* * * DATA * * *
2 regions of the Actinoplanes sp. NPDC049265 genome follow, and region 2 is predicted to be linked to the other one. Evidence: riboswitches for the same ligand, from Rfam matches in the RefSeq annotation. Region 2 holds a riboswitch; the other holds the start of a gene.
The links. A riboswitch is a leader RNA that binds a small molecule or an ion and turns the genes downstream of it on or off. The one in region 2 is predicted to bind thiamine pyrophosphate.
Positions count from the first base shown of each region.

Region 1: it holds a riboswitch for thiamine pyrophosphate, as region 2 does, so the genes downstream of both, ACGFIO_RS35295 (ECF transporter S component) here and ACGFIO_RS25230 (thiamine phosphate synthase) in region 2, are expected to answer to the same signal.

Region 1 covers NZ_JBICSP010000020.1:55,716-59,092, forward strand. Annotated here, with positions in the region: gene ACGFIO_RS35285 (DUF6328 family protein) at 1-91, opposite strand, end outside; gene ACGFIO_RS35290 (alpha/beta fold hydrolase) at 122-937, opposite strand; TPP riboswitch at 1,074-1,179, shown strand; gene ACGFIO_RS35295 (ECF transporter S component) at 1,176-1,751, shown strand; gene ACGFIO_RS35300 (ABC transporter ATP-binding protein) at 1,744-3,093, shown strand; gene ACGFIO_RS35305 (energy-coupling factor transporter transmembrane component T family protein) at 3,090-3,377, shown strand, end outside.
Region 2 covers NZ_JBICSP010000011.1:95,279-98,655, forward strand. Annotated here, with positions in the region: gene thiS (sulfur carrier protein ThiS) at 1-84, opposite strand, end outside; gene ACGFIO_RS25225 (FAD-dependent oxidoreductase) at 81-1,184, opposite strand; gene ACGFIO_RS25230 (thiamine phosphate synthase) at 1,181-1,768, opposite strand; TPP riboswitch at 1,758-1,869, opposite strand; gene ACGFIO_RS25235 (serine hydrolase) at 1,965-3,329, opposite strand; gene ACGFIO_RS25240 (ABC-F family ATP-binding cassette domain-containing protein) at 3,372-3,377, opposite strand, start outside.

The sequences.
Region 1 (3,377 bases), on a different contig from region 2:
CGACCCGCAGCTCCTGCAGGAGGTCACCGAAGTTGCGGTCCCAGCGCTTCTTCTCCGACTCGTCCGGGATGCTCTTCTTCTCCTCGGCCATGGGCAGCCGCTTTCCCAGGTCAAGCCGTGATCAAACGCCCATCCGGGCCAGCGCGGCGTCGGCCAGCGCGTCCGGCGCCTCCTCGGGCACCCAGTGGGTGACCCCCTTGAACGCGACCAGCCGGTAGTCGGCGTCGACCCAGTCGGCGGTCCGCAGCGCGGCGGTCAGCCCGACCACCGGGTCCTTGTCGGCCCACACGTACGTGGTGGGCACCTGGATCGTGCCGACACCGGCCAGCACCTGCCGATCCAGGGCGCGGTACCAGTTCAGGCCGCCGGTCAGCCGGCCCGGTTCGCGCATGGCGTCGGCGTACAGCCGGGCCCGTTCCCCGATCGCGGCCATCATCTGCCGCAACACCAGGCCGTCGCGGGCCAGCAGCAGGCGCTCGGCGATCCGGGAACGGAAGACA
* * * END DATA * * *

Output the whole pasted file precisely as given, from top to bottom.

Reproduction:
2 regions of the Actinoplanes sp. NPDC049265 genome follow, and region 2 is predicted to be linked to the other one. Evidence: riboswitches for the same ligand, from Rfam matches in the RefSeq annotation. Region 2 holds a riboswitch; the other holds the start of a gene.
The links. A riboswitch is a leader RNA that binds a small molecule or an ion and turns the genes downstream of it on or off. The one in region 2 is predicted to bind thiamine pyrophosphate.
Positions count from the first base shown of each region.

Region 1: it holds a riboswitch for thiamine pyrophosphate, as region 2 does, so the genes downstream of both, ACGFIO_RS35295 (ECF transporter S component) here and ACGFIO_RS25230 (thiamine phosphate synthase) in region 2, are expected to answer to the same signal.

Region 1 covers NZ_JBICSP010000020.1:55,716-59,092, forward strand. Annotated here, with positions in the region: gene ACGFIO_RS35285 (DUF6328 family protein) at 1-91, opposite strand, end outside; gene ACGFIO_RS35290 (alpha/beta fold hydrolase) at 122-937, opposite strand; TPP riboswitch at 1,074-1,179, shown strand; gene ACGFIO_RS35295 (ECF transporter S component) at 1,176-1,751, shown strand; gene ACGFIO_RS35300 (ABC transporter ATP-binding protein) at 1,744-3,093, shown strand; gene ACGFIO_RS35305 (energy-coupling factor transporter transmembrane component T family protein) at 3,090-3,377, shown strand, end outside.
Region 2 covers NZ_JBICSP010000011.1:95,279-98,655, forward strand. Annotated here, with positions in the region: gene thiS (sulfur carrier protein ThiS) at 1-84, opposite strand, end outside; gene ACGFIO_RS25225 (FAD-dependent oxidoreductase) at 81-1,184, opposite strand; gene ACGFIO_RS25230 (thiamine phosphate synthase) at 1,181-1,768, opposite strand; TPP riboswitch at 1,758-1,869, opposite strand; gene ACGFIO_RS25235 (serine hydrolase) at 1,965-3,329, opposite strand; gene ACGFIO_RS25240 (ABC-F family ATP-binding cassette domain-containing protein) at 3,372-3,377, opposite strand, start outside.

The sequences.
Region 1 (3,377 bases), on a different contig from region 2:
CGACCCGCAGCTCCTGCAGGAGGTCACCGAAGTTGCGGTCCCAGCGCTTCTTCTCCGACTCGTCCGGGATGCTCTTCTTCTCCTCGGCCATGGGCAGCCGCTTTCCCAGGTCAAGCCGTGATCAAACGCCCATCCGGGCCAGCGCGGCGTCGGCCAGCGCGTCCGGCGCCTCCTCGGGCACCCAGTGGGTGACCCCCTTGAACGCGACCAGCCGGTAGTCGGCGTCGACCCAGTCGGCGGTCCGCAGCGCGGCGGTCAGCCCGACCACCGGGTCCTTGTCGGCCCACACGTACGTGGTGGGCACCTGGATCGTGCCGACACCGGCCAGCACCTGCCGATCCAGGGCGCGGTACCAGTTCAGGCCGCCGGTCAGCCGGCCCGGTTCGCGCATGGCGTCGGCGTACAGCCGGGCCCGTTCCCCGATCGCGGCCATCATCTGCCGCAACACCAGGCCGTCGCGGGCCAGCAGCAGGCGCTCGGCGATCCGGGAACGGAAGACA